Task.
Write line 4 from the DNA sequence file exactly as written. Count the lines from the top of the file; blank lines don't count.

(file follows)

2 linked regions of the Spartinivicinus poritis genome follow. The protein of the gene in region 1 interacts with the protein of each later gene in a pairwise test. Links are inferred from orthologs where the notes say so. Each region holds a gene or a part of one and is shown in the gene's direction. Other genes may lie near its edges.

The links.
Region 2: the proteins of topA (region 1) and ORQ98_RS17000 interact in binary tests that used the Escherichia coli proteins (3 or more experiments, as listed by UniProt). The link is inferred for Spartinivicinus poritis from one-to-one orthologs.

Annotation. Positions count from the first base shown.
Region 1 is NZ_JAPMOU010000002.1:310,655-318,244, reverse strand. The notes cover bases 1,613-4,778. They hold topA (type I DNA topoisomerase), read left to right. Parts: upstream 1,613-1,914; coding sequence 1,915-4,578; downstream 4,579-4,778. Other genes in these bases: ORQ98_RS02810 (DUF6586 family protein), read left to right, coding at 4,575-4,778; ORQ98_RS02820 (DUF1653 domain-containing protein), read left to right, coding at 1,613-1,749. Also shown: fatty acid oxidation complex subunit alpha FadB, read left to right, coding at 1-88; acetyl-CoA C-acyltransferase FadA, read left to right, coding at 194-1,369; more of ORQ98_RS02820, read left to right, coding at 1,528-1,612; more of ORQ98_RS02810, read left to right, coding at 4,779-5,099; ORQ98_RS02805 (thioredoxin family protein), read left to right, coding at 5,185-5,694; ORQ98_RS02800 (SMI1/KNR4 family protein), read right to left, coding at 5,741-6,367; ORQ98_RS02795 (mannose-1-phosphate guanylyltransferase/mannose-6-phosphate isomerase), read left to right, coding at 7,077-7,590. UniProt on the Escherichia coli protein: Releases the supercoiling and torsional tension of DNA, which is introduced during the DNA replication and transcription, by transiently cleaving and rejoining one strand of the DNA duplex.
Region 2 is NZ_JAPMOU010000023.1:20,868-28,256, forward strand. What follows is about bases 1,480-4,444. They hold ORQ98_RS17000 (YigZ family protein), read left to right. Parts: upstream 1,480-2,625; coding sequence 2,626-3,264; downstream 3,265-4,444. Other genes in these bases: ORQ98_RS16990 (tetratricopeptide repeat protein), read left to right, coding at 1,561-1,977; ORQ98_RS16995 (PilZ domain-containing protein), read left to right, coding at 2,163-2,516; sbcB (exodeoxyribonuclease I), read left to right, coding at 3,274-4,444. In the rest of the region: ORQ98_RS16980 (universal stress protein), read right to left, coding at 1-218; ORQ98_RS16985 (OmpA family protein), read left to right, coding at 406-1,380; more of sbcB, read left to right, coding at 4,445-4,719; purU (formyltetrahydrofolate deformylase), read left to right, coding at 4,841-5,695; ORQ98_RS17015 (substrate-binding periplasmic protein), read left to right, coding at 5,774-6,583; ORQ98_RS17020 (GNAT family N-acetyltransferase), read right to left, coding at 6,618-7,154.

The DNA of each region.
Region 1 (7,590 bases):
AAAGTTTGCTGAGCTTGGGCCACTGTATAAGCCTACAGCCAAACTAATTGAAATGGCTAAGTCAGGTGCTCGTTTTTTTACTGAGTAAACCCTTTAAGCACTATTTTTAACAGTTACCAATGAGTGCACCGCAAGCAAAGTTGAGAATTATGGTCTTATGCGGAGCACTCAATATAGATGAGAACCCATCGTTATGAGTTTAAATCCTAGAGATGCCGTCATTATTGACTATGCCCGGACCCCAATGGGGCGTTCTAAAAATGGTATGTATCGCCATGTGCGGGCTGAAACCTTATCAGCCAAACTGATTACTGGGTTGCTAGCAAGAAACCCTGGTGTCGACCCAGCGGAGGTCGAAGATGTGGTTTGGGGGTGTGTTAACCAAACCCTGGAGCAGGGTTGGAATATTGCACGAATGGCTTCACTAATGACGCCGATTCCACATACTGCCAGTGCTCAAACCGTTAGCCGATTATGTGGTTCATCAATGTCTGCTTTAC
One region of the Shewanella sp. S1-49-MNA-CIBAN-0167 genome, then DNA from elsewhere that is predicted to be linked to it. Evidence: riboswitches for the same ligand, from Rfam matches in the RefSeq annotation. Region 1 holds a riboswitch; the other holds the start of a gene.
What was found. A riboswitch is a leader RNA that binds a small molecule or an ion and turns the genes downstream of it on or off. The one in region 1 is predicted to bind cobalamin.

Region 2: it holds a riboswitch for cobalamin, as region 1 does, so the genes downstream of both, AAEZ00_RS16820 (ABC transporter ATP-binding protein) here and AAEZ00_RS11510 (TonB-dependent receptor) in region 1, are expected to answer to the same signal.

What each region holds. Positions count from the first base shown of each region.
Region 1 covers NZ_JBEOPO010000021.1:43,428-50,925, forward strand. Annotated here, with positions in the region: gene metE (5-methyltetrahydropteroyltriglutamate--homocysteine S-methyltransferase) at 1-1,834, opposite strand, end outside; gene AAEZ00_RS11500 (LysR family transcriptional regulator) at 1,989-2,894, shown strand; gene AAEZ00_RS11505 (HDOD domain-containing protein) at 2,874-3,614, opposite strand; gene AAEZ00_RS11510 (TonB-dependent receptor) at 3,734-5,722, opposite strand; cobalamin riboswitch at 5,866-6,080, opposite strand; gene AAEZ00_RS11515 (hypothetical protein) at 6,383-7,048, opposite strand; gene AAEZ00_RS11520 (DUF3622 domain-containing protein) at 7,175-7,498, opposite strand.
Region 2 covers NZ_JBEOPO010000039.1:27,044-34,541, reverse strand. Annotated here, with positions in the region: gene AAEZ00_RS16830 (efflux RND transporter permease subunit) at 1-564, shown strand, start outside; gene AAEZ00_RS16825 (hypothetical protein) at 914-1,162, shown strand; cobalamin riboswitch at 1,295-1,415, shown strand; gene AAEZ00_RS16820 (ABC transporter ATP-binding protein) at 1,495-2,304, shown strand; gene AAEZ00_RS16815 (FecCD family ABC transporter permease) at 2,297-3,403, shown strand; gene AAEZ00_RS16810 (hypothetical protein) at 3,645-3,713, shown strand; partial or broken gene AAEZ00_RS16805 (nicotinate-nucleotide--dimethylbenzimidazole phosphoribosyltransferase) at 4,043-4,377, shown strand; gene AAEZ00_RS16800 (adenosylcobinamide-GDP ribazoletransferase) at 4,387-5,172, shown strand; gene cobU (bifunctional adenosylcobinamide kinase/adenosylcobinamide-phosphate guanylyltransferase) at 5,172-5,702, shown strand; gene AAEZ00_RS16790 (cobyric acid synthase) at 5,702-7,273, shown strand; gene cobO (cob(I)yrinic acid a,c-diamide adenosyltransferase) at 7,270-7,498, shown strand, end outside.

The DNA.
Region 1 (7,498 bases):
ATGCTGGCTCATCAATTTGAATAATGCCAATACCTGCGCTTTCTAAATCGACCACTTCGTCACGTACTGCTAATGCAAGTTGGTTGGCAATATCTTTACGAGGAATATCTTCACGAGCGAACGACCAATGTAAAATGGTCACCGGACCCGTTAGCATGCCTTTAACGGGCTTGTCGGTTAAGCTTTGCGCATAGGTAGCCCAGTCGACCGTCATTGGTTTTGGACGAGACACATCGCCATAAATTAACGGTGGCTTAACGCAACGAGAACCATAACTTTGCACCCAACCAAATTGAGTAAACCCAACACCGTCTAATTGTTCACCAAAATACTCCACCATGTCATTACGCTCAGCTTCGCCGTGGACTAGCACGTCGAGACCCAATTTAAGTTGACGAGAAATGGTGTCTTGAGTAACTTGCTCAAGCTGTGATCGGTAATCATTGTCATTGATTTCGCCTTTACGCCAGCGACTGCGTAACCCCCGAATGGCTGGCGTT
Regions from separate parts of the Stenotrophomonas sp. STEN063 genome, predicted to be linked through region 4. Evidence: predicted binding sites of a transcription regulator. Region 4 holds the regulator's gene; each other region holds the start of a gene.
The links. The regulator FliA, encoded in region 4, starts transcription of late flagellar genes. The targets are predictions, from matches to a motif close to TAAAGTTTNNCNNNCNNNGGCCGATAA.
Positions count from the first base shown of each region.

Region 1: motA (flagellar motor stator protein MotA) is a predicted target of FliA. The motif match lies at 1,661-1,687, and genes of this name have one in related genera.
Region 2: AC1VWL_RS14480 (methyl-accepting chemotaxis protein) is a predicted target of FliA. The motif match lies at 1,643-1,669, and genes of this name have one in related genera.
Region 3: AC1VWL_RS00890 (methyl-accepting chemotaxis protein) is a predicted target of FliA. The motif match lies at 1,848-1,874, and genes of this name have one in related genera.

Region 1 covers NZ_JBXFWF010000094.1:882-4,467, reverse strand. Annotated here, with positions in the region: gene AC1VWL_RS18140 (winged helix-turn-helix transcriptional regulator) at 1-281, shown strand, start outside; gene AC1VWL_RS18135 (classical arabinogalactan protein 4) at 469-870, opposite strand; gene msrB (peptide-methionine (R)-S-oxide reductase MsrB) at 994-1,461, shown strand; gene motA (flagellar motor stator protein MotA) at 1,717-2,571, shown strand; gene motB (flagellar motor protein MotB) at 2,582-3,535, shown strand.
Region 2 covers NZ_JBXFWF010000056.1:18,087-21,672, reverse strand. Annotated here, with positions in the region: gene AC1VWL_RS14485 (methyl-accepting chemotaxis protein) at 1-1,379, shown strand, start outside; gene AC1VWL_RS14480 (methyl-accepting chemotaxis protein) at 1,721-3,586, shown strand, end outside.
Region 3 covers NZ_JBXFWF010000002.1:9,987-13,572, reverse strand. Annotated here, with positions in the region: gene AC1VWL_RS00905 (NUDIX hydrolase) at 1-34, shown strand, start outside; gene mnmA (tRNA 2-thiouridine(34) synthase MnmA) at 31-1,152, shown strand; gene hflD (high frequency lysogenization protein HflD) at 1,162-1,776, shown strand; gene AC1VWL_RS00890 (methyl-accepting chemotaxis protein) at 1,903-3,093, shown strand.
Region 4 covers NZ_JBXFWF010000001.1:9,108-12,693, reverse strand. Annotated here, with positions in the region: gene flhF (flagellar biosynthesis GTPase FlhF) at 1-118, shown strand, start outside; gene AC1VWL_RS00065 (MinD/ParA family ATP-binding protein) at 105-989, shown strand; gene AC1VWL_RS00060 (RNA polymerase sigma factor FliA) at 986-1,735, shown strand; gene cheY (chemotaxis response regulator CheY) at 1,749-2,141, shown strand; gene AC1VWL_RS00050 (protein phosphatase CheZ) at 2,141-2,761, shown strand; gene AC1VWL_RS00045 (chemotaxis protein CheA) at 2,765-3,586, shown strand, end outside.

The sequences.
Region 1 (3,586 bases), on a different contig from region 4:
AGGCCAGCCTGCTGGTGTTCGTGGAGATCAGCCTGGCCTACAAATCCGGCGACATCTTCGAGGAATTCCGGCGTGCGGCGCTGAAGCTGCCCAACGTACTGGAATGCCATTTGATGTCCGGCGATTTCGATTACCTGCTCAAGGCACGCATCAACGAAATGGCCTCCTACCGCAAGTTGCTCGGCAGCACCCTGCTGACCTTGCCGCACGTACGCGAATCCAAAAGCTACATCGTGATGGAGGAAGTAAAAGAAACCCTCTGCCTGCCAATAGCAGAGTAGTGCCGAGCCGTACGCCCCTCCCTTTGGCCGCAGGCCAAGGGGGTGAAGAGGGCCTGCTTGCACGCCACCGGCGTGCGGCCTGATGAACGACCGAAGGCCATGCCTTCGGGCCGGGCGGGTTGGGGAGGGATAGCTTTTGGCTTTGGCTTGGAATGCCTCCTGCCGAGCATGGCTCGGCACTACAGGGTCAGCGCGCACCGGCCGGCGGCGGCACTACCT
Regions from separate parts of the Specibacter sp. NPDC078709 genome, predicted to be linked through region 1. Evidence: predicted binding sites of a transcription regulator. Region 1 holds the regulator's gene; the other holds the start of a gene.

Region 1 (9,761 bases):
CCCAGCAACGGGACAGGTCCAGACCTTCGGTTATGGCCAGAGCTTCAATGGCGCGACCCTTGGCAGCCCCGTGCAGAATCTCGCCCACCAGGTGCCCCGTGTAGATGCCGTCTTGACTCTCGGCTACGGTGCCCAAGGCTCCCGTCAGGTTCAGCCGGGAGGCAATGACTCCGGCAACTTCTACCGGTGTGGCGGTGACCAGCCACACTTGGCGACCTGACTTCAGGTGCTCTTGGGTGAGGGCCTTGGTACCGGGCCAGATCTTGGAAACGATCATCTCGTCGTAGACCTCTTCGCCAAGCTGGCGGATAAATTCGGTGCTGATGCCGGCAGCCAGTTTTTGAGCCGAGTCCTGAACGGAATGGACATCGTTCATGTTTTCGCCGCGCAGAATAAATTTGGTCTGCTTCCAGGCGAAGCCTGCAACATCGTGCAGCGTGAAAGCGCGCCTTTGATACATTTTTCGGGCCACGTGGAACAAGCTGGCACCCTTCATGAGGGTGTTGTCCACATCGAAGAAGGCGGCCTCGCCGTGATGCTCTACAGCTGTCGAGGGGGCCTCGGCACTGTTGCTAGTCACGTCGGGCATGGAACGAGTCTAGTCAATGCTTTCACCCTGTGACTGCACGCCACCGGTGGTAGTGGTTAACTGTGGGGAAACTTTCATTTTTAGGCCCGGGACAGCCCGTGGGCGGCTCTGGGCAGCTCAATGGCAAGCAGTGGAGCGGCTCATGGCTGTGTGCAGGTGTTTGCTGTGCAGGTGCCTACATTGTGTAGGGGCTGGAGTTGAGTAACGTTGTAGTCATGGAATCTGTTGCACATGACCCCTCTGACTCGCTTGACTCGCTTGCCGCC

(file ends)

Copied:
Annotation. Positions count from the first base shown.